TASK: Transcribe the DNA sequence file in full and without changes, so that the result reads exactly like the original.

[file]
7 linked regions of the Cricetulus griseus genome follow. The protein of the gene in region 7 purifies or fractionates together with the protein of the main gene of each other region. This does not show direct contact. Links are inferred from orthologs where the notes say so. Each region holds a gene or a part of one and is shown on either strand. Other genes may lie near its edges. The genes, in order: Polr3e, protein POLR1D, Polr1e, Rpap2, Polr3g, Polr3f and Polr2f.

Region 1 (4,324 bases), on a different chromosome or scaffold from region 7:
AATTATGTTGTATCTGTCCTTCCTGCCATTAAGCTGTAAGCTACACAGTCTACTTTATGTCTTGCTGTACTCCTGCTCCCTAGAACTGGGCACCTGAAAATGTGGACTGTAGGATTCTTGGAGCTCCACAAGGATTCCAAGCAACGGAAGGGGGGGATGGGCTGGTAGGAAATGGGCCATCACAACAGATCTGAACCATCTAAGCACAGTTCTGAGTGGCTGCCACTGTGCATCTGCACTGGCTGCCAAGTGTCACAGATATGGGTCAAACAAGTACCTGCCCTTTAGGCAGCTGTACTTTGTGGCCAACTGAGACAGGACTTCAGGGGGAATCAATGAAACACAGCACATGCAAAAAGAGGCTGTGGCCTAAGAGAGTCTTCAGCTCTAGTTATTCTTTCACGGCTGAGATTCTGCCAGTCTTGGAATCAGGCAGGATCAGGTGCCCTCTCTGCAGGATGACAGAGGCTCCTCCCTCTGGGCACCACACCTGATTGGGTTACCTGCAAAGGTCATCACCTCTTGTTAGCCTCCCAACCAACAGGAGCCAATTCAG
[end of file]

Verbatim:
7 linked regions of the Cricetulus griseus genome follow. The protein of the gene in region 7 purifies or fractionates together with the protein of the main gene of each other region. This does not show direct contact. Links are inferred from orthologs where the notes say so. Each region holds a gene or a part of one and is shown on either strand. Other genes may lie near its edges. The genes, in order: Polr3e, protein POLR1D, Polr1e, Rpap2, Polr3g, Polr3f and Polr2f.

Region 1 (4,324 bases), on a different chromosome or scaffold from region 7:
AATTATGTTGTATCTGTCCTTCCTGCCATTAAGCTGTAAGCTACACAGTCTACTTTATGTCTTGCTGTACTCCTGCTCCCTAGAACTGGGCACCTGAAAATGTGGACTGTAGGATTCTTGGAGCTCCACAAGGATTCCAAGCAACGGAAGGGGGGGATGGGCTGGTAGGAAATGGGCCATCACAACAGATCTGAACCATCTAAGCACAGTTCTGAGTGGCTGCCACTGTGCATCTGCACTGGCTGCCAAGTGTCACAGATATGGGTCAAACAAGTACCTGCCCTTTAGGCAGCTGTACTTTGTGGCCAACTGAGACAGGACTTCAGGGGGAATCAATGAAACACAGCACATGCAAAAAGAGGCTGTGGCCTAAGAGAGTCTTCAGCTCTAGTTATTCTTTCACGGCTGAGATTCTGCCAGTCTTGGAATCAGGCAGGATCAGGTGCCCTCTCTGCAGGATGACAGAGGCTCCTCCCTCTGGGCACCACACCTGATTGGGTTACCTGCAAAGGTCATCACCTCTTGTTAGCCTCCCAACCAACAGGAGCCAATTCAG